Things You Didn't Know About Wurlitzer #1: The first Wurlitzer electric piano dates to 1899.
This would be the Wurlitzer Tonophone, an early example of a player piano. Powered pneumatically, it featured a system of levers, one corresponding to each key, that "read" a rotating wooden cylinder covered in raised pins.
The Tonophone was constructed like a normal piano, with generally the same mechanisms as a regular upright. Unlike the electronic piano, which uses technology to eliminate the weight and size of the soundboard, the Tonophone used technology to eliminate the performer.
This was important. "Background music" was not a thing before the age of recording. Today, a family might put on the radio while spending a quiet evening together. But in the nineteenth century, if you didn't want to sit in silence, you'd ask your daughter to play piano or read a book aloud.
Likewise, today every restaurant and bar has some sort of radio playing in the background. That was obviously unavailable in the nineteenth century. It was either live performers, or the dulcet tones of squeaking chair legs and ambient conversation. Although phonographs were available by the 1880s, recordings were quiet and - to put it lightly - not exactly hi-fidelity. For that reason, even a clunky automatic piano performance was incredibly appealing to most people.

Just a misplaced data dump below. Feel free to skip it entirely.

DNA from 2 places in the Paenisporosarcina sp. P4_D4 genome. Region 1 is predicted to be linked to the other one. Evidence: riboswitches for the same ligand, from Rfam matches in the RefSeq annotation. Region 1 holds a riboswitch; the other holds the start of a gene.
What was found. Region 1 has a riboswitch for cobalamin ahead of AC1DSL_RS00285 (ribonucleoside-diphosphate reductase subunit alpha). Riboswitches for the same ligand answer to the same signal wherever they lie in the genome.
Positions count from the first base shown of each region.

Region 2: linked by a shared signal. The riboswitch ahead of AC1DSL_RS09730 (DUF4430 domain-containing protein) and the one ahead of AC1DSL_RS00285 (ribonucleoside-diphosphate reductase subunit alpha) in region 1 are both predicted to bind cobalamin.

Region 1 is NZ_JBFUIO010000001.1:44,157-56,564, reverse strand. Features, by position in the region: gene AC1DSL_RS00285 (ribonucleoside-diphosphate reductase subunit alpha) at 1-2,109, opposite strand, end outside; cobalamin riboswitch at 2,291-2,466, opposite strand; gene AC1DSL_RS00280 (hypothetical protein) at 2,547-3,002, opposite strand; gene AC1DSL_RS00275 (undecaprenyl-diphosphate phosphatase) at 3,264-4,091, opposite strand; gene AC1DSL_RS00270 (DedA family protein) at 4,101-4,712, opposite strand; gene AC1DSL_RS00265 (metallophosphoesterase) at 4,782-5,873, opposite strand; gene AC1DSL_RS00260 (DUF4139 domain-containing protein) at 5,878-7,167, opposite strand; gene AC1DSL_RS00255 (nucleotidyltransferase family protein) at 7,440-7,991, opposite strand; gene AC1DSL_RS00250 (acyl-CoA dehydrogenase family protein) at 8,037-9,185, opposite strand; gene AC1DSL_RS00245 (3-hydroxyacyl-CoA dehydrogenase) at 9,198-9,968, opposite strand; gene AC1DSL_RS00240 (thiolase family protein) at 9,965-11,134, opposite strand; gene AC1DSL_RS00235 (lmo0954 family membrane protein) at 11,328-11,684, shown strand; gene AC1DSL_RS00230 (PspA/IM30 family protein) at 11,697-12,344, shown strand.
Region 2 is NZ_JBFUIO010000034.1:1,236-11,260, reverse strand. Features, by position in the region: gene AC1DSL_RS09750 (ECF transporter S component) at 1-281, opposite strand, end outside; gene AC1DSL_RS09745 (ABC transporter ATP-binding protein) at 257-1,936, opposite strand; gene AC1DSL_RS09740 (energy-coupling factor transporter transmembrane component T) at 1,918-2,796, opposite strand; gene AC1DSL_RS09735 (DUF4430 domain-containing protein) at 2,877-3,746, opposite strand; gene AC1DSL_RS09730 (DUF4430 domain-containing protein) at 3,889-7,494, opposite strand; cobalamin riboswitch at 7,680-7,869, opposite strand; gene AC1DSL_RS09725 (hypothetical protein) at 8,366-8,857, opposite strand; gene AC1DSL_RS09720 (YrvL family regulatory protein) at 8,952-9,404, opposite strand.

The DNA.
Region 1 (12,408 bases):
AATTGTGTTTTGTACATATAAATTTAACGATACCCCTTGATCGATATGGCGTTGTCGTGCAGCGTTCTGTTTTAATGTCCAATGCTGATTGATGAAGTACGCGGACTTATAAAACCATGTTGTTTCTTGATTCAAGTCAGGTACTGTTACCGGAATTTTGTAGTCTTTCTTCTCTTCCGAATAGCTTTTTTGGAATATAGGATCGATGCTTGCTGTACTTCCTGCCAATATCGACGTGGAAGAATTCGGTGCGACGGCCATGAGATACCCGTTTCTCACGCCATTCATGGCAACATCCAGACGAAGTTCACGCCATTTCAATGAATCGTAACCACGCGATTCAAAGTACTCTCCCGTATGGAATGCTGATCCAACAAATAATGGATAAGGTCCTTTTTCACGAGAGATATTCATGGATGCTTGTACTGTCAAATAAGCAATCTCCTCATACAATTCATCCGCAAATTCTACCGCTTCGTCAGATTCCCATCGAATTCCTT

Wurlitzer sold the Tonophone to restaurants for $700, the equivalent of around $16,000 today. Unlike later paper rolls, cylinders were expensive: they cost $40 (around $900), but they could also be rented for $5 ($125). Each cylinder held ten songs, and the piano had a dial so patrons could select which song they wanted to play. This was unusual among automatic pianos of the time, which were usually capable of only playing songs in the order they appeared on the roll.
On the Tonophone, one play cost 5 cents. Patrons would drop a nickel in the slot, and their chosen song would play through twice. This was because, to fit ten songs on the cylinder, the music was by necessity very brief. If the song played twice, Wurlitzer reasoned, patrons would still feel like they got their nickel's worth.
Learn more about the Tonophone here.
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